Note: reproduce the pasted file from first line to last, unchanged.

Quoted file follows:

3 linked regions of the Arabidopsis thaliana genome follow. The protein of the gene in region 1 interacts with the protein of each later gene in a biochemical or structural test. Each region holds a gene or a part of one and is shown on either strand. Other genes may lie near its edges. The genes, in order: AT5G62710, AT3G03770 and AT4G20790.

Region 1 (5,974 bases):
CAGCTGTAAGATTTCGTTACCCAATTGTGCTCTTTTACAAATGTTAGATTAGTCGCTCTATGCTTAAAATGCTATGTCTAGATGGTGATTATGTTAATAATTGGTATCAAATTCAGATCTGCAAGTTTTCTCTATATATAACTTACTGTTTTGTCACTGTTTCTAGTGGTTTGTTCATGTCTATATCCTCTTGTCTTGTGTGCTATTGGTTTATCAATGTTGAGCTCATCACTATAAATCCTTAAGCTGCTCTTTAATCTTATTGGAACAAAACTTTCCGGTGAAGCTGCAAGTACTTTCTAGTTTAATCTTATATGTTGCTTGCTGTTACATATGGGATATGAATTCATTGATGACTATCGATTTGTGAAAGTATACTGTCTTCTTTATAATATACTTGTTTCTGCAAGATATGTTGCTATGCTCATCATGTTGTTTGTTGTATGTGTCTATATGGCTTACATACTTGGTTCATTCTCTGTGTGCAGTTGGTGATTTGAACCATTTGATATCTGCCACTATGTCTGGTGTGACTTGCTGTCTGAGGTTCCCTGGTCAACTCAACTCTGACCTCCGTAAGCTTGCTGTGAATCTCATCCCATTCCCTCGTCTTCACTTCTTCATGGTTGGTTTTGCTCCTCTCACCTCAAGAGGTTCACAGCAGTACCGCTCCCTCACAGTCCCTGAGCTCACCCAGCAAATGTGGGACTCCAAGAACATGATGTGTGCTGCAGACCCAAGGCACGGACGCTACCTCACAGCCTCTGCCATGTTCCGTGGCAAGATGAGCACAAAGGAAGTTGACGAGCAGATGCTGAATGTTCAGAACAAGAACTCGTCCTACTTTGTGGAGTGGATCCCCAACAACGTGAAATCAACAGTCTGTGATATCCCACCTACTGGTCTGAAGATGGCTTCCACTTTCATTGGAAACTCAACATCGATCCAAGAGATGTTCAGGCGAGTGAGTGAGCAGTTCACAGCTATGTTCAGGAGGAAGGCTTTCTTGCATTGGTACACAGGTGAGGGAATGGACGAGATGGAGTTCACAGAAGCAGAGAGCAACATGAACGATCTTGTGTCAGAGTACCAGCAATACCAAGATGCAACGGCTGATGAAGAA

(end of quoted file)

3 linked regions of the Arabidopsis thaliana genome follow. The protein of the gene in region 1 interacts with the protein of each later gene in a biochemical or structural test. Each region holds a gene or a part of one and is shown on either strand. Other genes may lie near its edges. The genes, in order: AT5G62710, AT3G03770 and AT4G20790.

Region 1 (5,974 bases):
CAGCTGTAAGATTTCGTTACCCAATTGTGCTCTTTTACAAATGTTAGATTAGTCGCTCTATGCTTAAAATGCTATGTCTAGATGGTGATTATGTTAATAATTGGTATCAAATTCAGATCTGCAAGTTTTCTCTATATATAACTTACTGTTTTGTCACTGTTTCTAGTGGTTTGTTCATGTCTATATCCTCTTGTCTTGTGTGCTATTGGTTTATCAATGTTGAGCTCATCACTATAAATCCTTAAGCTGCTCTTTAATCTTATTGGAACAAAACTTTCCGGTGAAGCTGCAAGTACTTTCTAGTTTAATCTTATATGTTGCTTGCTGTTACATATGGGATATGAATTCATTGATGACTATCGATTTGTGAAAGTATACTGTCTTCTTTATAATATACTTGTTTCTGCAAGATATGTTGCTATGCTCATCATGTTGTTTGTTGTATGTGTCTATATGGCTTACATACTTGGTTCATTCTCTGTGTGCAGTTGGTGATTTGAACCATTTGATATCTGCCACTATGTCTGGTGTGACTTGCTGTCTGAGGTTCCCTGGTCAACTCAACTCTGACCTCCGTAAGCTTGCTGTGAATCTCATCCCATTCCCTCGTCTTCACTTCTTCATGGTTGGTTTTGCTCCTCTCACCTCAAGAGGTTCACAGCAGTACCGCTCCCTCACAGTCCCTGAGCTCACCCAGCAAATGTGGGACTCCAAGAACATGATGTGTGCTGCAGACCCAAGGCACGGACGCTACCTCACAGCCTCTGCCATGTTCCGTGGCAAGATGAGCACAAAGGAAGTTGACGAGCAGATGCTGAATGTTCAGAACAAGAACTCGTCCTACTTTGTGGAGTGGATCCCCAACAACGTGAAATCAACAGTCTGTGATATCCCACCTACTGGTCTGAAGATGGCTTCCACTTTCATTGGAAACTCAACATCGATCCAAGAGATGTTCAGGCGAGTGAGTGAGCAGTTCACAGCTATGTTCAGGAGGAAGGCTTTCTTGCATTGGTACACAGGTGAGGGAATGGACGAGATGGAGTTCACAGAAGCAGAGAGCAACATGAACGATCTTGTGTCAGAGTACCAGCAATACCAAGATGCAACGGCTGATGAAGAA